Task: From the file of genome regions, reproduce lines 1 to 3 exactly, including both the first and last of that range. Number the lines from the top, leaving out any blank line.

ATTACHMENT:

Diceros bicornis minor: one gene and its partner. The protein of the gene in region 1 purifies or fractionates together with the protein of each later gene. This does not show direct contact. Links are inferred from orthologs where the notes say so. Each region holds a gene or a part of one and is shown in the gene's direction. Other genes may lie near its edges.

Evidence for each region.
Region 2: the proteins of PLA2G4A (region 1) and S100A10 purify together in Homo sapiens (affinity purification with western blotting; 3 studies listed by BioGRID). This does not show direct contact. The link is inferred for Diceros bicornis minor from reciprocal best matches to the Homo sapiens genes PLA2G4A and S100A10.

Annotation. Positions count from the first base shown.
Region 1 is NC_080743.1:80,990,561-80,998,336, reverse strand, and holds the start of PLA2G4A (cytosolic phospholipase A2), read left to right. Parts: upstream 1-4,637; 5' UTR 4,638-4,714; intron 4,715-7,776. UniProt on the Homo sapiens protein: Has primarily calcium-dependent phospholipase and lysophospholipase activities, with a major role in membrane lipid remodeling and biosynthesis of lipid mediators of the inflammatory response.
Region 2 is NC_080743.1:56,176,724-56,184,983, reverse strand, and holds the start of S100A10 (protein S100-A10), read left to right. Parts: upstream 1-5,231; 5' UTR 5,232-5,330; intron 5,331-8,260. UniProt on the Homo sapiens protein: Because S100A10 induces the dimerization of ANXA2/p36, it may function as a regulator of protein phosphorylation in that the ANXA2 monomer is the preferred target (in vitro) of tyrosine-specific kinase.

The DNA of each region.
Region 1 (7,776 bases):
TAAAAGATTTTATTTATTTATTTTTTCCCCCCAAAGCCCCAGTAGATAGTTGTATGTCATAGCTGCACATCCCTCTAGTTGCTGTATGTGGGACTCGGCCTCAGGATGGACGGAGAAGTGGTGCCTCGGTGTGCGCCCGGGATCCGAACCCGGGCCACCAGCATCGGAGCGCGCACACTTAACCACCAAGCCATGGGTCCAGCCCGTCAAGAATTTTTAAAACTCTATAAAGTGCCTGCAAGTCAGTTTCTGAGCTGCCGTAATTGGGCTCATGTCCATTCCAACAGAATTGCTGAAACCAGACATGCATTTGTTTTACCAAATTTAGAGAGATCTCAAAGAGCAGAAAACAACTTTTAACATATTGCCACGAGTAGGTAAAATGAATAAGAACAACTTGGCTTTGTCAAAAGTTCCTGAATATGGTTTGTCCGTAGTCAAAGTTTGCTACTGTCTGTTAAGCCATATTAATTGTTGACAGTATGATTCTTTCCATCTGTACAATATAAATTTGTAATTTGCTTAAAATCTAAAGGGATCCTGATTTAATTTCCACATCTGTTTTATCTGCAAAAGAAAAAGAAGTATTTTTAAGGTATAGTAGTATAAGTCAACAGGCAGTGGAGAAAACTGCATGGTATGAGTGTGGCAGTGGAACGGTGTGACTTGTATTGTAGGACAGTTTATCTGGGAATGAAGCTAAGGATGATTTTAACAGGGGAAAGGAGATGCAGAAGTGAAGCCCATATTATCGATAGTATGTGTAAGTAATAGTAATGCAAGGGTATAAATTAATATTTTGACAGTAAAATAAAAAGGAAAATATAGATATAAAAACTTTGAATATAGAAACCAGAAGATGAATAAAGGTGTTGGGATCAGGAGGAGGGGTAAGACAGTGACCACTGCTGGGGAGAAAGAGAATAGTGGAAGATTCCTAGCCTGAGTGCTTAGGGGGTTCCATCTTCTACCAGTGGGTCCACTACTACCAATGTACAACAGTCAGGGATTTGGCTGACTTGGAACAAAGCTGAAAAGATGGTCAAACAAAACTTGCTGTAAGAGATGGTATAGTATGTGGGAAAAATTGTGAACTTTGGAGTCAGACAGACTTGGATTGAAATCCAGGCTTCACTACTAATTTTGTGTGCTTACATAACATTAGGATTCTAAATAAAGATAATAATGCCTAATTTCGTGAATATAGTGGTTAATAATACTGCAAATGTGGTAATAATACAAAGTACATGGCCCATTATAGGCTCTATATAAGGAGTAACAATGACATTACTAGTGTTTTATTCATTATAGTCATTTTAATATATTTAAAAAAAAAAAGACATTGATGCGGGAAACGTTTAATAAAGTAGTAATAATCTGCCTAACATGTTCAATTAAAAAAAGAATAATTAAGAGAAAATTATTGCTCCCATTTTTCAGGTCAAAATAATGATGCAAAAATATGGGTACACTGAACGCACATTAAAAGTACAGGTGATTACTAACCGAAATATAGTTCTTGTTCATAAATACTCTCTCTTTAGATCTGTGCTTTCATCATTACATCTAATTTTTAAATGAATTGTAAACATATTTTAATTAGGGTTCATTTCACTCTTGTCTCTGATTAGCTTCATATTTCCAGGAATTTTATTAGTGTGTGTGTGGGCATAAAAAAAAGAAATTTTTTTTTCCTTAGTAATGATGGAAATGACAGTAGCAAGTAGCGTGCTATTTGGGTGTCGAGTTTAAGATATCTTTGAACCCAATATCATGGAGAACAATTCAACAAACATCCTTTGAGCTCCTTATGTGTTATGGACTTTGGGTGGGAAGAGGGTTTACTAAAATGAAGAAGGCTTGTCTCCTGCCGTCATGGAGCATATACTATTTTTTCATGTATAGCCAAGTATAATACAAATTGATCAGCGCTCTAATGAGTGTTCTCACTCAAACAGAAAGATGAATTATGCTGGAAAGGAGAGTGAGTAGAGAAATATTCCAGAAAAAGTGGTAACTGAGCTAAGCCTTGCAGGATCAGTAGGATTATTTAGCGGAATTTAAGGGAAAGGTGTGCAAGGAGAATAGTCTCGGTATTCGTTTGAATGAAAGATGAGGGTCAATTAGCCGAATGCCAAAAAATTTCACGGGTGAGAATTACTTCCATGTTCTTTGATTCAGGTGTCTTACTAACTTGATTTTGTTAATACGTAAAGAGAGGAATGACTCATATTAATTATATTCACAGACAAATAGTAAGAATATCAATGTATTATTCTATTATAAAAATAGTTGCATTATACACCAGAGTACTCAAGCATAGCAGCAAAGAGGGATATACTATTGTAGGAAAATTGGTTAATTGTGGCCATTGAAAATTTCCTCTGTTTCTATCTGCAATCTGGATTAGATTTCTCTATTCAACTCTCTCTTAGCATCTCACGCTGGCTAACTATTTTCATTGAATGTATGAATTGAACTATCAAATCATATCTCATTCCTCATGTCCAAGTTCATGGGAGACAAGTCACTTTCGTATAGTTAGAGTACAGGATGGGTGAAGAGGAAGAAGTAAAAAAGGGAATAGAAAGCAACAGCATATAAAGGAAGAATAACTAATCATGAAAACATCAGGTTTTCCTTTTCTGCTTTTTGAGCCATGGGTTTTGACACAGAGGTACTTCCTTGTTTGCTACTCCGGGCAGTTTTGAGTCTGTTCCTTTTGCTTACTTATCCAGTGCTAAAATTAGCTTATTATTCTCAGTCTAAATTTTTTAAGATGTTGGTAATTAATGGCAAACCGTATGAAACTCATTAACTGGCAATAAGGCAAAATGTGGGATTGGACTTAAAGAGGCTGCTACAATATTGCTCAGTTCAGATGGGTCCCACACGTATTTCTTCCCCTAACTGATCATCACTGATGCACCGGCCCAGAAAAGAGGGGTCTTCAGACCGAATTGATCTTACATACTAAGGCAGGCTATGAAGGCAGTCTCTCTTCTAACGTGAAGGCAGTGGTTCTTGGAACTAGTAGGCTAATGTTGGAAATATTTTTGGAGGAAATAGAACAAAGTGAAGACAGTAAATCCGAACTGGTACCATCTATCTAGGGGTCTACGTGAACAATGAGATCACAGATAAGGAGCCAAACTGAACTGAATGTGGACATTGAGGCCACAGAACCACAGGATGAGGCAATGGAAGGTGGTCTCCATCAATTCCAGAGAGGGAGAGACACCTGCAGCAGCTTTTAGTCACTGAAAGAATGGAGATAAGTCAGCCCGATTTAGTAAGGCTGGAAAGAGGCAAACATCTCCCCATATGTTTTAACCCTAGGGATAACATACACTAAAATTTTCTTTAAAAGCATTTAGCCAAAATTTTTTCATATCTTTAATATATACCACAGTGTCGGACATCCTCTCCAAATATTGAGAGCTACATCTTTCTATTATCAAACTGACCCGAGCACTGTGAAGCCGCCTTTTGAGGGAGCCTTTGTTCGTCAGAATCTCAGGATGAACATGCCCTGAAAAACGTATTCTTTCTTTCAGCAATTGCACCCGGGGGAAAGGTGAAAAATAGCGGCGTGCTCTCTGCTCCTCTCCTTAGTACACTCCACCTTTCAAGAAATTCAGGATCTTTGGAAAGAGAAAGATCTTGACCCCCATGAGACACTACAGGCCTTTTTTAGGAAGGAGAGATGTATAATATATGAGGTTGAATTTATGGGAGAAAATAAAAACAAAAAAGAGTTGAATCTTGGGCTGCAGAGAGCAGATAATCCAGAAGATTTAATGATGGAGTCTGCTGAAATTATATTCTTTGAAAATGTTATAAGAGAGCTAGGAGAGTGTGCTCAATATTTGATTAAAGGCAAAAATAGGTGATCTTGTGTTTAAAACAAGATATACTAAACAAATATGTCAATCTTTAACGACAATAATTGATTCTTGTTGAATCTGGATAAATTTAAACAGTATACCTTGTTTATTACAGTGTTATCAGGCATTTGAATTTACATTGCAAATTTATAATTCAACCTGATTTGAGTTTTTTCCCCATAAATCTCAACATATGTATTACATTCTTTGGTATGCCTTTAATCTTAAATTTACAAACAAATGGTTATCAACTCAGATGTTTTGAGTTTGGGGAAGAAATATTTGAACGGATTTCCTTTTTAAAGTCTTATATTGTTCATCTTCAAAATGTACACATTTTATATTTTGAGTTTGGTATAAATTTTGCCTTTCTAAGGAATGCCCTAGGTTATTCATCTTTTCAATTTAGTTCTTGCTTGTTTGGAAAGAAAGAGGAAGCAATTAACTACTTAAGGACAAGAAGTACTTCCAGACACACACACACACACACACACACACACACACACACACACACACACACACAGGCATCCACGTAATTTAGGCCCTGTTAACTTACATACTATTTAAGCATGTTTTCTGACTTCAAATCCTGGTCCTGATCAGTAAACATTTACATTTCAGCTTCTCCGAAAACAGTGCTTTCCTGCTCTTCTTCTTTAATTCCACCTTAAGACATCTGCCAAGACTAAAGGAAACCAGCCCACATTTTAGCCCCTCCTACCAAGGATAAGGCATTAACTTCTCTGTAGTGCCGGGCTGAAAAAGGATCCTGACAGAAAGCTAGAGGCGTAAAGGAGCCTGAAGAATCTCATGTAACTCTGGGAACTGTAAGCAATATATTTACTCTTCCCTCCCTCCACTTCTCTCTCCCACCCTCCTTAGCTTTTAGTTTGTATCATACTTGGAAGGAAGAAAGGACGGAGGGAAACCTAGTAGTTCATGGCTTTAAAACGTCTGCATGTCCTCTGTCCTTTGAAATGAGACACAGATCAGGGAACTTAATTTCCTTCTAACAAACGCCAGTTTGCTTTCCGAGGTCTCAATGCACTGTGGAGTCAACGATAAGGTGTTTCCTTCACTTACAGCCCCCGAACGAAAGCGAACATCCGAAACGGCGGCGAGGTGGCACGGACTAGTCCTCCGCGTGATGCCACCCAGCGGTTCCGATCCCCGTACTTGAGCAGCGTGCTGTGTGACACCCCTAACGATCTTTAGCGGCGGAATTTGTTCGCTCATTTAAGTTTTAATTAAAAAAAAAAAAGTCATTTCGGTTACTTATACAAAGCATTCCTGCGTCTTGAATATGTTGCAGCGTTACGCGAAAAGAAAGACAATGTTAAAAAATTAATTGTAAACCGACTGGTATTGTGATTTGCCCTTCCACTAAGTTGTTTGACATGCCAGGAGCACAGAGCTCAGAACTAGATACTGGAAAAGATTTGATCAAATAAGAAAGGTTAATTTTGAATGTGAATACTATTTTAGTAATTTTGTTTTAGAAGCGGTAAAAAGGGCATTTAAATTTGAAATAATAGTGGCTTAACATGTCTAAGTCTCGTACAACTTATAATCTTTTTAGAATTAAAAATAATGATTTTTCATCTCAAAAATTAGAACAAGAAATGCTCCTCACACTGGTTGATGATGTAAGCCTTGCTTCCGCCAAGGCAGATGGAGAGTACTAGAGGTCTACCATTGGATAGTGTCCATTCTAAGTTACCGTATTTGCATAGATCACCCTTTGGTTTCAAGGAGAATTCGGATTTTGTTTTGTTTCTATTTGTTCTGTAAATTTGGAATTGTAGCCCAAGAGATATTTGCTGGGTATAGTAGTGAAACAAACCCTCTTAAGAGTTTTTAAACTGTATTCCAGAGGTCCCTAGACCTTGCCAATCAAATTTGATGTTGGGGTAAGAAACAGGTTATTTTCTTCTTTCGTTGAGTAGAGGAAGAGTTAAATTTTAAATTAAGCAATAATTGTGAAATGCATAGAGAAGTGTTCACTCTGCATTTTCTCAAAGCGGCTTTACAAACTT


Diceros bicornis minor: one gene and its partner. The protein of the gene in region 1 purifies or fractionates together with the protein of each later gene. This does not show direct contact. Links are inferred from orthologs where the notes say so. Each region holds a gene or a part of one and is shown in the gene's direction. Other genes may lie near its edges.

Evidence for each region.
Region 2: the proteins of PLA2G4A (region 1) and S100A10 purify together in Homo sapiens (affinity purification with western blotting; 3 studies listed by BioGRID). This does not show direct contact. The link is inferred for Diceros bicornis minor from reciprocal best matches to the Homo sapiens genes PLA2G4A and S100A10.